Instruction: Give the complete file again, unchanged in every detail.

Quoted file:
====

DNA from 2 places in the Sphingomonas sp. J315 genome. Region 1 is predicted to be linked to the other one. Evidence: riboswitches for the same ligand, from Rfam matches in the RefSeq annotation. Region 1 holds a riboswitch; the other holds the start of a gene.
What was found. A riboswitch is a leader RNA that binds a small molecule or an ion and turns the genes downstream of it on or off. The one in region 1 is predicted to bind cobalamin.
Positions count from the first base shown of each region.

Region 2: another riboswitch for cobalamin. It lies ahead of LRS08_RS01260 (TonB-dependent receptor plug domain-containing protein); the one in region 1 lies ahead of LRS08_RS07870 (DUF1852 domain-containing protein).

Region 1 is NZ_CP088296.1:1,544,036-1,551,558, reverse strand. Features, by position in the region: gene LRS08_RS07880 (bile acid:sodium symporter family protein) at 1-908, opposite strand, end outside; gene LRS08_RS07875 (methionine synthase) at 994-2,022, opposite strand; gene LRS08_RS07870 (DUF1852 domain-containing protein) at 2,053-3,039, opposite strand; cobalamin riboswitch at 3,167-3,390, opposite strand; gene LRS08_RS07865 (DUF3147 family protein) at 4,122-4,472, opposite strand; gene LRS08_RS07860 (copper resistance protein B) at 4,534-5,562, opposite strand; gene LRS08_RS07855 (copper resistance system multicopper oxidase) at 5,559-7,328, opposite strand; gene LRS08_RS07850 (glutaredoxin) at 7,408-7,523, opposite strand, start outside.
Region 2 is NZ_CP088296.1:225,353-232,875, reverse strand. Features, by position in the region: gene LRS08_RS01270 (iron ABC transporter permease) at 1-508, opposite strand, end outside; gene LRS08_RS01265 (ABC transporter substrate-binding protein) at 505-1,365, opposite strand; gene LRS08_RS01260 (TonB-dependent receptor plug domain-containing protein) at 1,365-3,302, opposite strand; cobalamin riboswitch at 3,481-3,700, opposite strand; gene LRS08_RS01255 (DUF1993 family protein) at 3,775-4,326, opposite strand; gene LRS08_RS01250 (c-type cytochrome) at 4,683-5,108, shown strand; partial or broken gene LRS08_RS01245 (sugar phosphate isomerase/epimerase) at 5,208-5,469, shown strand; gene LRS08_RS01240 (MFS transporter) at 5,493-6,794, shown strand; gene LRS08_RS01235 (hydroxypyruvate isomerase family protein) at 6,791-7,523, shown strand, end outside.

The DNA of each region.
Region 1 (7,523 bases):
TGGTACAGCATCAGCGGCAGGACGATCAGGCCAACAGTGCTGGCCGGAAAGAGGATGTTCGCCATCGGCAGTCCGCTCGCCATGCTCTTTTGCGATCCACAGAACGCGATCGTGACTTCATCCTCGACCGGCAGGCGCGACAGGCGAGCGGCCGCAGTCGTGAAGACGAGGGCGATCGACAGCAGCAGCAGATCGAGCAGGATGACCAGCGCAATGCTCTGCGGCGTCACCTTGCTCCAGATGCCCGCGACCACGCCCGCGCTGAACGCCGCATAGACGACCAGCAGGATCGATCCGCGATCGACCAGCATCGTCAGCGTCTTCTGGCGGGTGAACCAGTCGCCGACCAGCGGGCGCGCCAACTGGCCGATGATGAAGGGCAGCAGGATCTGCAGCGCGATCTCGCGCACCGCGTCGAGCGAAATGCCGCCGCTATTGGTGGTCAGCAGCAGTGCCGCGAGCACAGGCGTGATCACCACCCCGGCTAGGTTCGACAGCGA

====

DNA from 2 places in the Sphingomonas sp. J315 genome. Region 1 is predicted to be linked to the other one. Evidence: riboswitches for the same ligand, from Rfam matches in the RefSeq annotation. Region 1 holds a riboswitch; the other holds the start of a gene.
What was found. A riboswitch is a leader RNA that binds a small molecule or an ion and turns the genes downstream of it on or off. The one in region 1 is predicted to bind cobalamin.
Positions count from the first base shown of each region.

Region 2: another riboswitch for cobalamin. It lies ahead of LRS08_RS01260 (TonB-dependent receptor plug domain-containing protein); the one in region 1 lies ahead of LRS08_RS07870 (DUF1852 domain-containing protein).

Region 1 is NZ_CP088296.1:1,544,036-1,551,558, reverse strand. Features, by position in the region: gene LRS08_RS07880 (bile acid:sodium symporter family protein) at 1-908, opposite strand, end outside; gene LRS08_RS07875 (methionine synthase) at 994-2,022, opposite strand; gene LRS08_RS07870 (DUF1852 domain-containing protein) at 2,053-3,039, opposite strand; cobalamin riboswitch at 3,167-3,390, opposite strand; gene LRS08_RS07865 (DUF3147 family protein) at 4,122-4,472, opposite strand; gene LRS08_RS07860 (copper resistance protein B) at 4,534-5,562, opposite strand; gene LRS08_RS07855 (copper resistance system multicopper oxidase) at 5,559-7,328, opposite strand; gene LRS08_RS07850 (glutaredoxin) at 7,408-7,523, opposite strand, start outside.
Region 2 is NZ_CP088296.1:225,353-232,875, reverse strand. Features, by position in the region: gene LRS08_RS01270 (iron ABC transporter permease) at 1-508, opposite strand, end outside; gene LRS08_RS01265 (ABC transporter substrate-binding protein) at 505-1,365, opposite strand; gene LRS08_RS01260 (TonB-dependent receptor plug domain-containing protein) at 1,365-3,302, opposite strand; cobalamin riboswitch at 3,481-3,700, opposite strand; gene LRS08_RS01255 (DUF1993 family protein) at 3,775-4,326, opposite strand; gene LRS08_RS01250 (c-type cytochrome) at 4,683-5,108, shown strand; partial or broken gene LRS08_RS01245 (sugar phosphate isomerase/epimerase) at 5,208-5,469, shown strand; gene LRS08_RS01240 (MFS transporter) at 5,493-6,794, shown strand; gene LRS08_RS01235 (hydroxypyruvate isomerase family protein) at 6,791-7,523, shown strand, end outside.

The DNA of each region.
Region 1 (7,523 bases):
TGGTACAGCATCAGCGGCAGGACGATCAGGCCAACAGTGCTGGCCGGAAAGAGGATGTTCGCCATCGGCAGTCCGCTCGCCATGCTCTTTTGCGATCCACAGAACGCGATCGTGACTTCATCCTCGACCGGCAGGCGCGACAGGCGAGCGGCCGCAGTCGTGAAGACGAGGGCGATCGACAGCAGCAGCAGATCGAGCAGGATGACCAGCGCAATGCTCTGCGGCGTCACCTTGCTCCAGATGCCCGCGACCACGCCCGCGCTGAACGCCGCATAGACGACCAGCAGGATCGATCCGCGATCGACCAGCATCGTCAGCGTCTTCTGGCGGGTGAACCAGTCGCCGACCAGCGGGCGCGCCAACTGGCCGATGATGAAGGGCAGCAGGATCTGCAGCGCGATCTCGCGCACCGCGTCGAGCGAAATGCCGCCGCTATTGGTGGTCAGCAGCAGTGCCGCGAGCACAGGCGTGATCACCACCCCGGCTAGGTTCGACAGCGA